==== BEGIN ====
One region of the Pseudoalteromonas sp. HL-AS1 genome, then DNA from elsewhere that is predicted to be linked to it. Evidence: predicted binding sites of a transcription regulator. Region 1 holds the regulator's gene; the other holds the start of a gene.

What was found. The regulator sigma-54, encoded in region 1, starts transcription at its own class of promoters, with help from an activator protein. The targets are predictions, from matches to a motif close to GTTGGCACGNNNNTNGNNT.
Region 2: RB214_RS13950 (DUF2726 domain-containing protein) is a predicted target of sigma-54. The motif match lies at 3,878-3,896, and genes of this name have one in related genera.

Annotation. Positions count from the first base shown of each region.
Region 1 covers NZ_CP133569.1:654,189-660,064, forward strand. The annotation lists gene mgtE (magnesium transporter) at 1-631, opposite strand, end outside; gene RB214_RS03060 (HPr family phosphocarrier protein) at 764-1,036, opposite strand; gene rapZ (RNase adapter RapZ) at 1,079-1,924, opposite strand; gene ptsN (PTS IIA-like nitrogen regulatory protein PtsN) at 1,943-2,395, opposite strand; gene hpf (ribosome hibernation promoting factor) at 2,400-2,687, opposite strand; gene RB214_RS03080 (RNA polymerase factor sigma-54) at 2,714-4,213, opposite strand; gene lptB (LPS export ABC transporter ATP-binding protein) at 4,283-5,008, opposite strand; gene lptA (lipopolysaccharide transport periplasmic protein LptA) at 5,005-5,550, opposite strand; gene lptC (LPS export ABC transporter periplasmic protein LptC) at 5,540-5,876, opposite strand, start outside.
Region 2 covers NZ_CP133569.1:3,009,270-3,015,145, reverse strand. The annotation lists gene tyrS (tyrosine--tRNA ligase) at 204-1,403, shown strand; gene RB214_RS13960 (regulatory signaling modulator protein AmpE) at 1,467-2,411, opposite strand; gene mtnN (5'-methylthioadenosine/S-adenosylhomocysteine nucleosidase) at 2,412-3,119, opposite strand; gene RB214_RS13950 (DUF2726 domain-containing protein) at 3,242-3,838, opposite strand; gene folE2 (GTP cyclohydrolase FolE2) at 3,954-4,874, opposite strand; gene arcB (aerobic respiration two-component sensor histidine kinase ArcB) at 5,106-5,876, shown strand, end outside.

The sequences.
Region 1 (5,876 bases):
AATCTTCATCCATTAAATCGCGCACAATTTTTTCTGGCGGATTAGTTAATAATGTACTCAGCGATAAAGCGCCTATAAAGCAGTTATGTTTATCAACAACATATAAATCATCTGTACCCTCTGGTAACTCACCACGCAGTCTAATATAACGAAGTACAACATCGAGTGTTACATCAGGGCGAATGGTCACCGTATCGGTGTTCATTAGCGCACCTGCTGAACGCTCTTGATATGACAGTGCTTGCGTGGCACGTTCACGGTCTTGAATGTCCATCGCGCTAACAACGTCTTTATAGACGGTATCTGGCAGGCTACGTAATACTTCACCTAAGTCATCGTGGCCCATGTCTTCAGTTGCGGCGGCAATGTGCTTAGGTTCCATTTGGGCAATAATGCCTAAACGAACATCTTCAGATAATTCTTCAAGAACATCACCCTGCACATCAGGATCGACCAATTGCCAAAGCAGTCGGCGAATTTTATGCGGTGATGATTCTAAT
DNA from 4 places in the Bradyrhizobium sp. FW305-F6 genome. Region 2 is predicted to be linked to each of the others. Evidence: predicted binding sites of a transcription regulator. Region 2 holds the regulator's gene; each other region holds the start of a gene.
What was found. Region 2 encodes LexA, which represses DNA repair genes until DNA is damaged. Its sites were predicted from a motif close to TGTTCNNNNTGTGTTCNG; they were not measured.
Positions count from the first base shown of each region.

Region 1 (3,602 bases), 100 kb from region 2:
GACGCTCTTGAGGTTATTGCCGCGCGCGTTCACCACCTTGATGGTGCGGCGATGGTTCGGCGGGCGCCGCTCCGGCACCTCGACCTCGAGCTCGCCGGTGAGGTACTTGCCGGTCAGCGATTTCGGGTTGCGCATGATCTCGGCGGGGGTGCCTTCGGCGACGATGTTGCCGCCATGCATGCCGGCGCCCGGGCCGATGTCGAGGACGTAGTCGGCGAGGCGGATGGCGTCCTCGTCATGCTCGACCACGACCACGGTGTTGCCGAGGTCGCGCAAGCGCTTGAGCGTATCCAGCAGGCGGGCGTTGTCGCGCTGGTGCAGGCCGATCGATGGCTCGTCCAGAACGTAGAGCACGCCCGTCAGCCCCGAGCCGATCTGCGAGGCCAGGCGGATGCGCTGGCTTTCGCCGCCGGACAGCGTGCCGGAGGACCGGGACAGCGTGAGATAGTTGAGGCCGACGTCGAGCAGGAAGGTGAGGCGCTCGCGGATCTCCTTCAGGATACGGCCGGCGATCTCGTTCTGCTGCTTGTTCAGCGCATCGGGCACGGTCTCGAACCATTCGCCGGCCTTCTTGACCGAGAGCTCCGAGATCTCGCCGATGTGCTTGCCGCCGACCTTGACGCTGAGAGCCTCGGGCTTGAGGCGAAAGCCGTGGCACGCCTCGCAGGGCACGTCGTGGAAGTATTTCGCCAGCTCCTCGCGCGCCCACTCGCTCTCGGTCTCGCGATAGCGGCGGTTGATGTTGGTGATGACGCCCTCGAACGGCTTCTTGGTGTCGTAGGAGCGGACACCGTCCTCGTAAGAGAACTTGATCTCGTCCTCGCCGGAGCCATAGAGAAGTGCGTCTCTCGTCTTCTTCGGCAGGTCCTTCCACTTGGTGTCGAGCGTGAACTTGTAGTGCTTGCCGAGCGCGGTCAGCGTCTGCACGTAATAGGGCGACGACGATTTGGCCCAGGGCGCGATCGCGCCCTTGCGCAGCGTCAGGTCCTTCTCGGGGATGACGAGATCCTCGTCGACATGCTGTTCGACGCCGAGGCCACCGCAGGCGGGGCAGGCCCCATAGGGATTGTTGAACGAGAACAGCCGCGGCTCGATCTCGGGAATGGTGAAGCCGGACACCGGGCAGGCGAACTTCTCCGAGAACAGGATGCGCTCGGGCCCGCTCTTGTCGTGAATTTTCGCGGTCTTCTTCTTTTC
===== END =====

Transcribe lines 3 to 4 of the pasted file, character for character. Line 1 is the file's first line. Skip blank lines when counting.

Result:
Region 2: RB214_RS13950 (DUF2726 domain-containing protein) is a predicted target of sigma-54. The motif match lies at 3,878-3,896, and genes of this name have one in related genera.

Annotation. Positions count from the first base shown of each region.